Painting for Easter Seals

On October 2, 2014, 22 preschool children took brightly colored paints, paper, brushes, rollers and their hands and created marvelous pieces of art. Every child worked hard on his/her painting and seemed to take delight in the results. Staff supported the children in their efforts. The line of paintings drying on a long clothesline grew into a beautiful display of colorful creations. This project was conceived by Julia Angelos, whose family has been involved with Easter Seals for over five years. Julia wanted to give back to an organization that helped her family when her brother was young.

Why Paint?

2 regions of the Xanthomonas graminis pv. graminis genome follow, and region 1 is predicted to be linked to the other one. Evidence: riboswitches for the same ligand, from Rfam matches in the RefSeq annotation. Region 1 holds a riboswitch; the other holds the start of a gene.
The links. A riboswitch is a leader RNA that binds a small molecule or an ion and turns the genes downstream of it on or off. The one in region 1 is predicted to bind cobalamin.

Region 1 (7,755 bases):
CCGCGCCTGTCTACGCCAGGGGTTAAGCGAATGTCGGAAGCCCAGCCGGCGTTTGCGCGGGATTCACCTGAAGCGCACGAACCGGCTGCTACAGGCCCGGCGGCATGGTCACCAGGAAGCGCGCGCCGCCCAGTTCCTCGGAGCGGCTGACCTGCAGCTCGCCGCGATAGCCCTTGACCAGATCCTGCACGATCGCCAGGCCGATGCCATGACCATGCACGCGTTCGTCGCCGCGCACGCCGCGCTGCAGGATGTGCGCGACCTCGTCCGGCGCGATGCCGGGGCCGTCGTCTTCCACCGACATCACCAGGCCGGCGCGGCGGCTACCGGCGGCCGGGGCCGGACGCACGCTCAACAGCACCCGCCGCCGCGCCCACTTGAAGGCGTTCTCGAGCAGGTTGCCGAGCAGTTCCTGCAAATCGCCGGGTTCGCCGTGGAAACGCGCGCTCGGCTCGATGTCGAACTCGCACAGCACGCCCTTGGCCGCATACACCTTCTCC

Preschool programs have always offered opportunities to young children to paint. An easel and smocks are staples in preschool programs and many families have paints, paper and brushes for the children to use at home. Have you ever wondered why? Painting offers an opportunity for children to grow in all developmental areas in addition to allowing their creativity and imaginations to take flight. Children use the small muscles of their hands to hold the brush or painting utensil and their eye hand coordination to apply the paint to the paper. Language grows as they talk about their work and adults have an opportunity to expand their language repertoire. As children get older, they will talk about what they are painting and can even write a story in their own script and spelling about the work. There are many chances for concept development, such as mixing red and yellow paint to make orange, drawing first geometric shape or noticing some lines are longer than others. The experience of painting expands children’s growth in many ways! They can even participate in the clean-up process and learn important self-help skills. It’s interesting to keep samples of a child’s painting as they grow to watch the development of their skills. Early “scribbles” eventually turn into representational art.

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